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Date: 2007/12/23 Sunday Page: 015 Section: SPORTS Edition:
By NANCY JAFFER
FOR THE STAR-LEDGER
In a perfect world, your holiday shopping would be finished by now. The odds, however, say there remain some horse people who don't yet have a checkmark by their name on your gift list.
But consider this: Do they really need the rhinestone-decorated spurs or that bling browband; another pair of riding gloves or even a brass bridle rack?
Instead, why not make a contribution of either time or money in their name to an organization that benefits horses. Love of the animal is, after all, the real reason for being equestrian-involved. Benefits of a donation include missing out on crowded stores and traffic jams, a tax deduction, feeling that you've done something worthwhile and most important, actually helping the animals who really need it.
While there are many groups around the country and the globe that do wonderful things for horses, making a contribution to an organization in New Jersey keeps the giving close to home.
Gen Sullivan, administrator of the Standardbred Retirement Foundation (www.adoptahorse.org) in Hamilton, notes the organization finally has a farm in this state where one group of its horses resides, though it still boards 120 others elsewhere across the U.S. The foundation tries to find homes for the ex-racehorses who are adoptable — some have become police mounts (you can see them on the street in Newark and Hoboken) while others excel in driving competition or dressage and as hunters and jumpers.
Standardbreds, who compete in harness races, are known for their good dispositions. That means there is plenty of latitude in what they can handle.
"We have a lot that do Civil War re-enactments. Some even pull the cannon that shoot cannon balls. It goes off and they don't care," said Sullivan.
The organization provides lifetime care for the horses whose medical or other problems make them unadoptable. Sullivan noted that since horses can live three decades or more, that can be very costly over the long term. Make contributions to the Standardbred Retirement Foundation, 108F Old York Road, Hamilton, N.J. 08620 or call (609) 324-1500 for an appointment to discuss volunteering. One option includes training the horses under saddle to prepare them for adoption.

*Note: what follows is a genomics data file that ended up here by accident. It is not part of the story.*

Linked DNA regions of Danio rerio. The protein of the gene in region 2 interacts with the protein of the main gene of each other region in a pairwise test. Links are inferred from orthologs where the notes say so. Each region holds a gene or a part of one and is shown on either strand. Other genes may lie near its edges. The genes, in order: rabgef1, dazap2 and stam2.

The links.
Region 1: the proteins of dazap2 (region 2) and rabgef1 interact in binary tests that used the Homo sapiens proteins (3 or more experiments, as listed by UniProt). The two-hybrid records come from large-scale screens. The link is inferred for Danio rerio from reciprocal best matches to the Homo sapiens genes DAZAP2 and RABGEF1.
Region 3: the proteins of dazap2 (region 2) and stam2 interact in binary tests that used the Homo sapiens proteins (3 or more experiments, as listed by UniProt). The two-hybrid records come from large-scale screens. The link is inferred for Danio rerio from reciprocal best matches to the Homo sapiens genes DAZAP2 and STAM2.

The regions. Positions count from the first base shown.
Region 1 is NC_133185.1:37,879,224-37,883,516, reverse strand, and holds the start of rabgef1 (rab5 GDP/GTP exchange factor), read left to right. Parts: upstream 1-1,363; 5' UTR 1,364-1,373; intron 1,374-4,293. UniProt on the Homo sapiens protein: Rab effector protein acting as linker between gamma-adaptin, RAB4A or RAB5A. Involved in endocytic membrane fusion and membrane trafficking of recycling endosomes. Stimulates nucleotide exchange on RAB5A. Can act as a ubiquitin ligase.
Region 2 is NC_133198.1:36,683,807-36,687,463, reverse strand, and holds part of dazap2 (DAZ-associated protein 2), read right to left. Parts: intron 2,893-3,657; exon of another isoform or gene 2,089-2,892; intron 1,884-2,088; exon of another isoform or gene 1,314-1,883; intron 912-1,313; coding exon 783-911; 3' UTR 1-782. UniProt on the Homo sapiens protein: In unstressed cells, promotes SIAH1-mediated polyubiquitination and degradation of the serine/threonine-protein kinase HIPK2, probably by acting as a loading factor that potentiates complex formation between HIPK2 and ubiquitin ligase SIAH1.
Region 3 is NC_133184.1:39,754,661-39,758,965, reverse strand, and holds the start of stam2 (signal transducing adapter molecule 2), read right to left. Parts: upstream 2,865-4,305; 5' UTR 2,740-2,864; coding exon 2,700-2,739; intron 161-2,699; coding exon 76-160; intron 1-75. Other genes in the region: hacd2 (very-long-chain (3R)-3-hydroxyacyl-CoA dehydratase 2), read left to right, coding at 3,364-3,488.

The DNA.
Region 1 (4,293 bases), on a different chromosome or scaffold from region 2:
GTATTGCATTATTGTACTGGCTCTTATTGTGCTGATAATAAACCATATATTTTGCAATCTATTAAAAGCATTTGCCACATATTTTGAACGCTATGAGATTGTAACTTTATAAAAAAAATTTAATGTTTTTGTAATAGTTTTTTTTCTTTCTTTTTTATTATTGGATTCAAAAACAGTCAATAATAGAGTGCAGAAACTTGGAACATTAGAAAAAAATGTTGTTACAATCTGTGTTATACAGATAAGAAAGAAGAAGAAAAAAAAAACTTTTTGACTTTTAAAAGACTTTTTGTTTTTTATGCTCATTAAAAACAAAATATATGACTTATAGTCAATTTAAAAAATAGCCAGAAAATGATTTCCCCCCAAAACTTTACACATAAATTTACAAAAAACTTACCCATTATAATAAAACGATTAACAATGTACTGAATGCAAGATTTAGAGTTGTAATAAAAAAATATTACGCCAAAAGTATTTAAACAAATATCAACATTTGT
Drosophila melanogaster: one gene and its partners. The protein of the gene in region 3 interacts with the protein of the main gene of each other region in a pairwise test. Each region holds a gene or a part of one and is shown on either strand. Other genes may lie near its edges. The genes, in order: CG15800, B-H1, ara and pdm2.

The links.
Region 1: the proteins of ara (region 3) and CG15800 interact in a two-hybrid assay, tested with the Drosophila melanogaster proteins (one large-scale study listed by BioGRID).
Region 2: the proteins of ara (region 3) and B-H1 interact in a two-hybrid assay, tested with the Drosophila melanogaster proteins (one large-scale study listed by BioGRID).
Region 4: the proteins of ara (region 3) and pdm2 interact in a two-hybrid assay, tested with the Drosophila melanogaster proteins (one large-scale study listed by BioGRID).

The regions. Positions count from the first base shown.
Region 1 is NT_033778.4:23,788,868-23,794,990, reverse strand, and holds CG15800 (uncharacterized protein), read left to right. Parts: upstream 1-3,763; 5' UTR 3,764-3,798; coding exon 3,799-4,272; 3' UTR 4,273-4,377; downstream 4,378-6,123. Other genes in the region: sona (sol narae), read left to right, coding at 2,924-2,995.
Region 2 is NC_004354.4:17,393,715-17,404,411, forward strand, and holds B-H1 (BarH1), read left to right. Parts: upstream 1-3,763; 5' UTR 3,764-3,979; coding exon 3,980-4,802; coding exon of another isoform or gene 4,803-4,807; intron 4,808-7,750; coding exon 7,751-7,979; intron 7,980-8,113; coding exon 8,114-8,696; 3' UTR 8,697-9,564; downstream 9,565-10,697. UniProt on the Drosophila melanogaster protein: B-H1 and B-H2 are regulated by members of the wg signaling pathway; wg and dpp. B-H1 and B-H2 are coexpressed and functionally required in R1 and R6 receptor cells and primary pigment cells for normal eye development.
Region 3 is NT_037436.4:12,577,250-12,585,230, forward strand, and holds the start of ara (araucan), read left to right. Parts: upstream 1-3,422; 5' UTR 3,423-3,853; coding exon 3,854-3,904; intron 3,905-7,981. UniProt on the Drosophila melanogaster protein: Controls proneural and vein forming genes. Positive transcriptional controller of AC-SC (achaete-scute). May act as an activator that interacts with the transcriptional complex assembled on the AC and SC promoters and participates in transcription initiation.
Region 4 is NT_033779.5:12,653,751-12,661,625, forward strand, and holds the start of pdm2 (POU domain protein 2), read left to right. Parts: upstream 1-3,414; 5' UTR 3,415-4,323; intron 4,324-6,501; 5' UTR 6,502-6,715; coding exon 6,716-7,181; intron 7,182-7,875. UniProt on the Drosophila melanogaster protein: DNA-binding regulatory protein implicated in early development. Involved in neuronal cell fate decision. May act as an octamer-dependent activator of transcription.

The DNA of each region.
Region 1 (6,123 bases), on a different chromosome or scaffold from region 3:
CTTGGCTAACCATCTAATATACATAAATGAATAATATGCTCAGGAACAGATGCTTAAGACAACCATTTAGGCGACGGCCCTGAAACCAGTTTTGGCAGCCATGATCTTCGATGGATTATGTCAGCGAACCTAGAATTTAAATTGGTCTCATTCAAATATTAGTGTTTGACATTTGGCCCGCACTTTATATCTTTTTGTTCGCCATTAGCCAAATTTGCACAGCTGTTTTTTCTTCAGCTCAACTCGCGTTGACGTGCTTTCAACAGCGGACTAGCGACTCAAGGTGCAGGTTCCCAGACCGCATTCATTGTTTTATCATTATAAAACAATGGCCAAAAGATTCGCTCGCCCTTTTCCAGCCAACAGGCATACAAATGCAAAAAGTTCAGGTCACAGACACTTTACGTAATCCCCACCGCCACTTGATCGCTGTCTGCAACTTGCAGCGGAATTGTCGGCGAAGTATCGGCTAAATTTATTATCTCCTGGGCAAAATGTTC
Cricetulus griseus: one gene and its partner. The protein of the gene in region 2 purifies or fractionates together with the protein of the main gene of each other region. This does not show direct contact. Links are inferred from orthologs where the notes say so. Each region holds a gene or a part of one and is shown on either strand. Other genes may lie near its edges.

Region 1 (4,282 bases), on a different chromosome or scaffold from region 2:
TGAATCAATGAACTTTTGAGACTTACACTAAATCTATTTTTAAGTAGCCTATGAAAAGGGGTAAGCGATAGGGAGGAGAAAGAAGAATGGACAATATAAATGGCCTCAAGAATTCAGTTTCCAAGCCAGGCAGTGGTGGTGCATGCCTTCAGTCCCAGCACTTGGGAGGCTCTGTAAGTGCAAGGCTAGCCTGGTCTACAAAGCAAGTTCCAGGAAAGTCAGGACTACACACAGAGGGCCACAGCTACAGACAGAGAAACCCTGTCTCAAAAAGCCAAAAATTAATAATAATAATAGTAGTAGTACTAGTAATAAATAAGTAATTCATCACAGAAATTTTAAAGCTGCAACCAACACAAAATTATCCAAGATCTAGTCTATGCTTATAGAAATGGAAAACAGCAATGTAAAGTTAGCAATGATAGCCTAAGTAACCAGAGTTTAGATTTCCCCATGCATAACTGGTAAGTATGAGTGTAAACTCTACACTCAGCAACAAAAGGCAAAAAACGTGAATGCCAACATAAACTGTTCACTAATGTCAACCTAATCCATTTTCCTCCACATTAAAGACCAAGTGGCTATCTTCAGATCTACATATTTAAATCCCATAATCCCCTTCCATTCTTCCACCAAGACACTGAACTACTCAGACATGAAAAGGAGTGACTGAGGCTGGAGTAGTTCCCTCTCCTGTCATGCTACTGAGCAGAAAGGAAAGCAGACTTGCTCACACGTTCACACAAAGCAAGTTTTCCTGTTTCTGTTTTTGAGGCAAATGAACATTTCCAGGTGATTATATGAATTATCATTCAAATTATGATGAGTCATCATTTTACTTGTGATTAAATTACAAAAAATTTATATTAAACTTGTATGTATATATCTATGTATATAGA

A majority of the horses helped by ReRun (www.rerun.org) are off-the-track thoroughbreds that most people think of as having hunter or jumper potential.
But Laurie Lane, the group's New Jersey chapter president, notes "The hardest thing for ReRun is that although our mission is adoption, (some of) the horses that we're getting are not going on to be performance horses. They're long-term rehabilitators who come around to be trail horses. We're trying to find solutions for those guys," continued Lane, noting that it is difficult to locate someone who can ride a 3-year-old that is feisty but has an old knee fracture limits what he can do.
"Donations help, because adopters are getting harder to find," said Lane. "Horses stay with us a lot longer than they used to."
Contact Lane at firstname.lastname@example.org or (732) 521-1370.
ReRun doesn't own a farm in New Jersey, but boards
horses at establishments in Ocean County.
Ellen-Cathryn Nash also has a boarding situation for her Manes and Tails rescue effort (www.manesandtailsorganization.org), which is much smaller and newer than the foundation and ReRun, but as is the case with those groups, donations to her organization are tax deductible. She "free leases" rescue horses to people who pay board on them.
Nash, who runs what amounts to a boutique program with Manes and Tails' vice president, Lynn Henderson, tests the riders who want to take over a horse to make sure they can handle such a mount.
"I rescue any horse I get a call on," said Nash, who lives in Hoboken but keeps the horses in Somerset County.
"They're mostly thoroughbreds and quarter horses, but I also have paints and Arabians. I retain ownership of the horses to protect them. I want to be able to recall them if I don't like what's going on," she explained. Checks can be sent to Manes and Tails Organization at 456 Ninth Street #26, Hoboken, NJ 07030.
At Mylestone Equine Rescue (www.mylestone.org), which is assisting 30 horses at the moment, donations needed on the Warren County farm include hay, grain and bedding.
"We also could use sponsors for the horses who have a lot of medical problems," said Susankelly Thompson, Mylestone's founder. Checks may be sent to Mylestone Equine Rescue, 227 Still Valley Road, Phillipsburg, N.J. 08865. Volunteers are welcome, but Thompson warned it is heavy-duty work, such as cleaning stalls and farm chores.
ACTIVITIES SCHEDULE Today: Tewksbury Farms Stable Show, Hidden River Farm, 745 Amwell Road, Neshanic Station.
Nancy Jaffer may be reached at email@example.com.